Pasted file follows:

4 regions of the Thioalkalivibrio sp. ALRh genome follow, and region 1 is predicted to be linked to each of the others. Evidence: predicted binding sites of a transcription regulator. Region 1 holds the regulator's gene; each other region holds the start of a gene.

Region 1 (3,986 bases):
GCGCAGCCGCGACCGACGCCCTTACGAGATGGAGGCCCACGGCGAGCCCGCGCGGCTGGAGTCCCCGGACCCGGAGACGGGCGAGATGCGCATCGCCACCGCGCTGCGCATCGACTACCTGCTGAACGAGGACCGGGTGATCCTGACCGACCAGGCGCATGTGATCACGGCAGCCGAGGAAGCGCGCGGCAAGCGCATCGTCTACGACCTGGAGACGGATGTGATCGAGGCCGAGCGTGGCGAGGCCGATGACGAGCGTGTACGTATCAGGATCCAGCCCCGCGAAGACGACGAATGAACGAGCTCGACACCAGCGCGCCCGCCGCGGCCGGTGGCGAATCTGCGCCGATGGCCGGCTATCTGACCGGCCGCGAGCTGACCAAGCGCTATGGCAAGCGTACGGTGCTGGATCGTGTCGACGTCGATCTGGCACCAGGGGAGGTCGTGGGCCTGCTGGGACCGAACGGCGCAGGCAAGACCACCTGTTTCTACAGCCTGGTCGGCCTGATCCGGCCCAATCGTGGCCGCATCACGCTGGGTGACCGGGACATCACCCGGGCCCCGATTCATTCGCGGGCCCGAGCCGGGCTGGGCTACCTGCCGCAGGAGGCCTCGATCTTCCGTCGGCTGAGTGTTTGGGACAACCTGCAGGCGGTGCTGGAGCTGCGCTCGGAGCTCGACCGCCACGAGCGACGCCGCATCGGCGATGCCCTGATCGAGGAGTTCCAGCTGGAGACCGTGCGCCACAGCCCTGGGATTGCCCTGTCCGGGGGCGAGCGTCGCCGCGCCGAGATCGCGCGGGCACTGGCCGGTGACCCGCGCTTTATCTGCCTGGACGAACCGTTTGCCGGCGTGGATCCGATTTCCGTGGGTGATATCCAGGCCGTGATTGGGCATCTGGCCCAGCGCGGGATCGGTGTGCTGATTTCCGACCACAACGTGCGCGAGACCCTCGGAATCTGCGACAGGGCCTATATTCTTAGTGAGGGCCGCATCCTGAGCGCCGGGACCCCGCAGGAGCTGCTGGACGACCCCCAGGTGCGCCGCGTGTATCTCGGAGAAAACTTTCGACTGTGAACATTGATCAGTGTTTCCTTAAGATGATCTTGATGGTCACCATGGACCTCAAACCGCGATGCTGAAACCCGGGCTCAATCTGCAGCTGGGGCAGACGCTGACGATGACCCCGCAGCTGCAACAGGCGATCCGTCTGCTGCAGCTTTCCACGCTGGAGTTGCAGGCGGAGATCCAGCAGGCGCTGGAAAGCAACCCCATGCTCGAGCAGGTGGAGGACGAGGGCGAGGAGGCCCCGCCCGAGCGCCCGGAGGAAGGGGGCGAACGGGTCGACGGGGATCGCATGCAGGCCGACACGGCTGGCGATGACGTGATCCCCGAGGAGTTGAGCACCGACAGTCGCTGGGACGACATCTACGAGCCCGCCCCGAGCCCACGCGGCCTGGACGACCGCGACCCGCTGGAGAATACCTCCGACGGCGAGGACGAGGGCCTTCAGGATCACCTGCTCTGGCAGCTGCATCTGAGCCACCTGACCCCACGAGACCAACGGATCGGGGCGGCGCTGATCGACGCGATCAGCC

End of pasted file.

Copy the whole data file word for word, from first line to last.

4 regions of the Thioalkalivibrio sp. ALRh genome follow, and region 1 is predicted to be linked to each of the others. Evidence: predicted binding sites of a transcription regulator. Region 1 holds the regulator's gene; each other region holds the start of a gene.

Region 1 (3,986 bases):
GCGCAGCCGCGACCGACGCCCTTACGAGATGGAGGCCCACGGCGAGCCCGCGCGGCTGGAGTCCCCGGACCCGGAGACGGGCGAGATGCGCATCGCCACCGCGCTGCGCATCGACTACCTGCTGAACGAGGACCGGGTGATCCTGACCGACCAGGCGCATGTGATCACGGCAGCCGAGGAAGCGCGCGGCAAGCGCATCGTCTACGACCTGGAGACGGATGTGATCGAGGCCGAGCGTGGCGAGGCCGATGACGAGCGTGTACGTATCAGGATCCAGCCCCGCGAAGACGACGAATGAACGAGCTCGACACCAGCGCGCCCGCCGCGGCCGGTGGCGAATCTGCGCCGATGGCCGGCTATCTGACCGGCCGCGAGCTGACCAAGCGCTATGGCAAGCGTACGGTGCTGGATCGTGTCGACGTCGATCTGGCACCAGGGGAGGTCGTGGGCCTGCTGGGACCGAACGGCGCAGGCAAGACCACCTGTTTCTACAGCCTGGTCGGCCTGATCCGGCCCAATCGTGGCCGCATCACGCTGGGTGACCGGGACATCACCCGGGCCCCGATTCATTCGCGGGCCCGAGCCGGGCTGGGCTACCTGCCGCAGGAGGCCTCGATCTTCCGTCGGCTGAGTGTTTGGGACAACCTGCAGGCGGTGCTGGAGCTGCGCTCGGAGCTCGACCGCCACGAGCGACGCCGCATCGGCGATGCCCTGATCGAGGAGTTCCAGCTGGAGACCGTGCGCCACAGCCCTGGGATTGCCCTGTCCGGGGGCGAGCGTCGCCGCGCCGAGATCGCGCGGGCACTGGCCGGTGACCCGCGCTTTATCTGCCTGGACGAACCGTTTGCCGGCGTGGATCCGATTTCCGTGGGTGATATCCAGGCCGTGATTGGGCATCTGGCCCAGCGCGGGATCGGTGTGCTGATTTCCGACCACAACGTGCGCGAGACCCTCGGAATCTGCGACAGGGCCTATATTCTTAGTGAGGGCCGCATCCTGAGCGCCGGGACCCCGCAGGAGCTGCTGGACGACCCCCAGGTGCGCCGCGTGTATCTCGGAGAAAACTTTCGACTGTGAACATTGATCAGTGTTTCCTTAAGATGATCTTGATGGTCACCATGGACCTCAAACCGCGATGCTGAAACCCGGGCTCAATCTGCAGCTGGGGCAGACGCTGACGATGACCCCGCAGCTGCAACAGGCGATCCGTCTGCTGCAGCTTTCCACGCTGGAGTTGCAGGCGGAGATCCAGCAGGCGCTGGAAAGCAACCCCATGCTCGAGCAGGTGGAGGACGAGGGCGAGGAGGCCCCGCCCGAGCGCCCGGAGGAAGGGGGCGAACGGGTCGACGGGGATCGCATGCAGGCCGACACGGCTGGCGATGACGTGATCCCCGAGGAGTTGAGCACCGACAGTCGCTGGGACGACATCTACGAGCCCGCCCCGAGCCCACGCGGCCTGGACGACCGCGACCCGCTGGAGAATACCTCCGACGGCGAGGACGAGGGCCTTCAGGATCACCTGCTCTGGCAGCTGCATCTGAGCCACCTGACCCCACGAGACCAACGGATCGGGGCGGCGCTGATCGACGCGATCAGCC